The federal government must make regular interest payments on the money it has borrowed to finance past deficits – that is, on the national debt held by the public.
The Congressional Budget Office has estimated that the federal government’s net interest payments on that debt will total $229 billion in the 2015 fiscal year. Working Americans end up having to foot that very large bill to varying degrees based on each individual taxpayer’s adjusted gross income.
And the CBO expects that this challenge will accelerate over the next decade. Current interest rates are low by historical standards and higher interest rates means higher interest payments. It’s projected that net interest costs will more than triple over the next decade, reaching $808 billion in 2025.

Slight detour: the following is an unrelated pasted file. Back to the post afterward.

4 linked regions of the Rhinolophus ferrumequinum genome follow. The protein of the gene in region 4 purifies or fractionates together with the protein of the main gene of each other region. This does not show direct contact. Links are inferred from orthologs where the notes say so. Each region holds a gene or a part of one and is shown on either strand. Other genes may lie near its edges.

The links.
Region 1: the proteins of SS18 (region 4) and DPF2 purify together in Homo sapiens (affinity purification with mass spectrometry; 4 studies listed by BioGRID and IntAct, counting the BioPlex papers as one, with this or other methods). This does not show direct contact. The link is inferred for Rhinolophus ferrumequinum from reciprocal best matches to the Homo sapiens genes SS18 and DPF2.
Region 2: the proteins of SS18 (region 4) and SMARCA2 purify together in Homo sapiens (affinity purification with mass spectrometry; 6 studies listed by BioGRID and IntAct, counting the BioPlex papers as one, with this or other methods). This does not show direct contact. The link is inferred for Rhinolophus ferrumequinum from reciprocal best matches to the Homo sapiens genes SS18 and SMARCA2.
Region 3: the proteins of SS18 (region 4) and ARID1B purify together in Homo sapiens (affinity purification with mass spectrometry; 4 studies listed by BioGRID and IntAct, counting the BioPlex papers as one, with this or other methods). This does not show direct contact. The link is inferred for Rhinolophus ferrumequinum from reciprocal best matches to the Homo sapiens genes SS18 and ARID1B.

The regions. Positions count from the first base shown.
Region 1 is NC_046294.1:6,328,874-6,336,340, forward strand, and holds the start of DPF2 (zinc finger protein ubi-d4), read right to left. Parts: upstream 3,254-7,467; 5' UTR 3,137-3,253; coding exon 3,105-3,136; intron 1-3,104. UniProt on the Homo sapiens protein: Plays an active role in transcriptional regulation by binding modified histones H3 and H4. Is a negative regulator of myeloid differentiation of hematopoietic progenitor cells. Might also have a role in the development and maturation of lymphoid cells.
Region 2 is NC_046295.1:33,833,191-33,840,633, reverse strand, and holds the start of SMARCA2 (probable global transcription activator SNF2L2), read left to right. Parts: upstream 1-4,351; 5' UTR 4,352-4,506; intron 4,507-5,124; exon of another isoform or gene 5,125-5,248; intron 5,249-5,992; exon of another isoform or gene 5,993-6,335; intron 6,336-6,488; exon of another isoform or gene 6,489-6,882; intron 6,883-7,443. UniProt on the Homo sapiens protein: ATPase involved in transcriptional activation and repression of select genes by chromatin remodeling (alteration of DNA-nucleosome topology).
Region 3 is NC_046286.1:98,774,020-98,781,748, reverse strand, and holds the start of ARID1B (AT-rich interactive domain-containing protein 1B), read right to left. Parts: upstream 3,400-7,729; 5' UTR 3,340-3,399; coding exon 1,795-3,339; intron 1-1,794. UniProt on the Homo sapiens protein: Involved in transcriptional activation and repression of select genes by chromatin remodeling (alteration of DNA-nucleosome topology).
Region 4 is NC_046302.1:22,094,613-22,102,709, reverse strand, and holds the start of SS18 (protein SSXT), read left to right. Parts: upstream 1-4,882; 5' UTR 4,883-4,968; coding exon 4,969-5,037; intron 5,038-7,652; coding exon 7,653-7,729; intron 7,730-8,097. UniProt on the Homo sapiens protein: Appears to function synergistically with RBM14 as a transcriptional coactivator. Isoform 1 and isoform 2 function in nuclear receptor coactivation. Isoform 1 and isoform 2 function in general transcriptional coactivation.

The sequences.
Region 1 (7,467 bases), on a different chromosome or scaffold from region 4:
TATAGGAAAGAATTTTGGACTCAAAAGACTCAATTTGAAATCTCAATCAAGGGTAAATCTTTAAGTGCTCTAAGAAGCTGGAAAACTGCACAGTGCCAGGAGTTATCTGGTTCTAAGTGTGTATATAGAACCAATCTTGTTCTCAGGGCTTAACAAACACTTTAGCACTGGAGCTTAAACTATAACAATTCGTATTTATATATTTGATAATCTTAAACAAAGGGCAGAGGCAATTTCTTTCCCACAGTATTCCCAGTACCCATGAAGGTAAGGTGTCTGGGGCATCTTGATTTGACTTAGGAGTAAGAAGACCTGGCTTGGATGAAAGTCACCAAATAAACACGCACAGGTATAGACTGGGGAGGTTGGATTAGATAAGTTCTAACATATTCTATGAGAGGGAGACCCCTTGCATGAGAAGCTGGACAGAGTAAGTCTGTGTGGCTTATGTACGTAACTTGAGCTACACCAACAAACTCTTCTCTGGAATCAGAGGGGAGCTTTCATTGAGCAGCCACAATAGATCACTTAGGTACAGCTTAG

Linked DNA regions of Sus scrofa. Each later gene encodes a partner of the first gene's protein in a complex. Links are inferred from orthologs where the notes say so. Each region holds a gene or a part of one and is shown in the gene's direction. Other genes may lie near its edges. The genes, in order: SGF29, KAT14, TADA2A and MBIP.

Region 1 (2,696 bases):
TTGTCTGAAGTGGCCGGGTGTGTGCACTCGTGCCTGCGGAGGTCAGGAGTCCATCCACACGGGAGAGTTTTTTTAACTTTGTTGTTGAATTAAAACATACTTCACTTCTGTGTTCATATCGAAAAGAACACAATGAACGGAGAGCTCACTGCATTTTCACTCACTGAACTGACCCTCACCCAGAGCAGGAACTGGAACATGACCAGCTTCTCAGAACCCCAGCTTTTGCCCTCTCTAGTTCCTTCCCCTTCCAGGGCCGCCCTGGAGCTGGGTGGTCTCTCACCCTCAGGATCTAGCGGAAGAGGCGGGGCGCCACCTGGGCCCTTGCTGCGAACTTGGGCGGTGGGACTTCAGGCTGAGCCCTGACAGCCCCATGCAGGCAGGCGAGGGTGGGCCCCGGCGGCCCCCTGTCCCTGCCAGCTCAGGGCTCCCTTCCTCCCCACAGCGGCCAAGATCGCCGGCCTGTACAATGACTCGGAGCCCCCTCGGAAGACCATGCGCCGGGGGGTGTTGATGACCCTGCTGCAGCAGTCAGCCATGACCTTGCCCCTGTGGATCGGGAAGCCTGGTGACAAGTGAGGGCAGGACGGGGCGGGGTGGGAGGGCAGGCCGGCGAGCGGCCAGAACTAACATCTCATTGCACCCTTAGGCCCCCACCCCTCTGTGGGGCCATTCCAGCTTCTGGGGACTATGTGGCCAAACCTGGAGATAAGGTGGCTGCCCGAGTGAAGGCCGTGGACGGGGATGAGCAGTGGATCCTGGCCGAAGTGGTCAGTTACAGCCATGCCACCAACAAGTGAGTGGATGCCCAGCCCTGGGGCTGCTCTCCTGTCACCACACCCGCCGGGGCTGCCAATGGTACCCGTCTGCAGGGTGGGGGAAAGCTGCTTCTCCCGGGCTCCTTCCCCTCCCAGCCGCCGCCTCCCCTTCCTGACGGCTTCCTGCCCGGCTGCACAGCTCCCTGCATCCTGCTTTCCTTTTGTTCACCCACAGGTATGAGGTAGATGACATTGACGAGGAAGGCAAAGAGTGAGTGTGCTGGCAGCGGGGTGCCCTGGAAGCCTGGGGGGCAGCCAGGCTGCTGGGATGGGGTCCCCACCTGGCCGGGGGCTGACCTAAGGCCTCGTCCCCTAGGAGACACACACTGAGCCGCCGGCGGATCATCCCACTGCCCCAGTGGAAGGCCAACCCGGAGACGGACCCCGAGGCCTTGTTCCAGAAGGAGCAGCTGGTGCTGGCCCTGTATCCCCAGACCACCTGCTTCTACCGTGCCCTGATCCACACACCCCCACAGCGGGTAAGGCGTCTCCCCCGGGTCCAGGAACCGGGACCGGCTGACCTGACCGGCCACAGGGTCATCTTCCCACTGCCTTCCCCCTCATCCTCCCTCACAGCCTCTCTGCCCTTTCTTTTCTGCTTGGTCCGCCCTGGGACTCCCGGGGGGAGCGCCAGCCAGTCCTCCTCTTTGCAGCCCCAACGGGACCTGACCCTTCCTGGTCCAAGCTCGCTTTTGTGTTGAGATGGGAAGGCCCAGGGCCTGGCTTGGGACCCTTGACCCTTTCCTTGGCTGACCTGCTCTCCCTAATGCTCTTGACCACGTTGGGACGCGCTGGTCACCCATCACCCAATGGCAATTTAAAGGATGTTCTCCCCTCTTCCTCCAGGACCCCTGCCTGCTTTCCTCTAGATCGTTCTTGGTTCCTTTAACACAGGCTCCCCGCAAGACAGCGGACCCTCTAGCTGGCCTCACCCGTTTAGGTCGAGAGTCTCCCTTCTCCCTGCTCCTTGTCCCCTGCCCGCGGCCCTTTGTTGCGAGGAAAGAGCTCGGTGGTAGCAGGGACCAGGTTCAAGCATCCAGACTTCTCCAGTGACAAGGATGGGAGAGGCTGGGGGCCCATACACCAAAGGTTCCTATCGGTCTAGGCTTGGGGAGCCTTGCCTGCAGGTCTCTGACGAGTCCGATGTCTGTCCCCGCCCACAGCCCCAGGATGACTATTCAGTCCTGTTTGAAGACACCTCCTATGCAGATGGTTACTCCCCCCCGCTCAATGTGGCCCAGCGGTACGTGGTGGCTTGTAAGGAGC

These numbers pose a real threat. The CBO has issued warnings about the serious negative consequences that such high and rising debt and interest payments on the debt could have on both the economy and the federal budget.
“The large amount of debt might restrict policymakers’ ability to use tax and spending policies to respond to unexpected future challenges, such as economic downturns or financial crises,” the CBO said in a recent report.
In the same report, they also cautioned that continued growth in the debt could lead investors to doubt the government’s willingness or ability to pay its obligations, which would require the government to pay much higher interest rates on its borrowing going forward.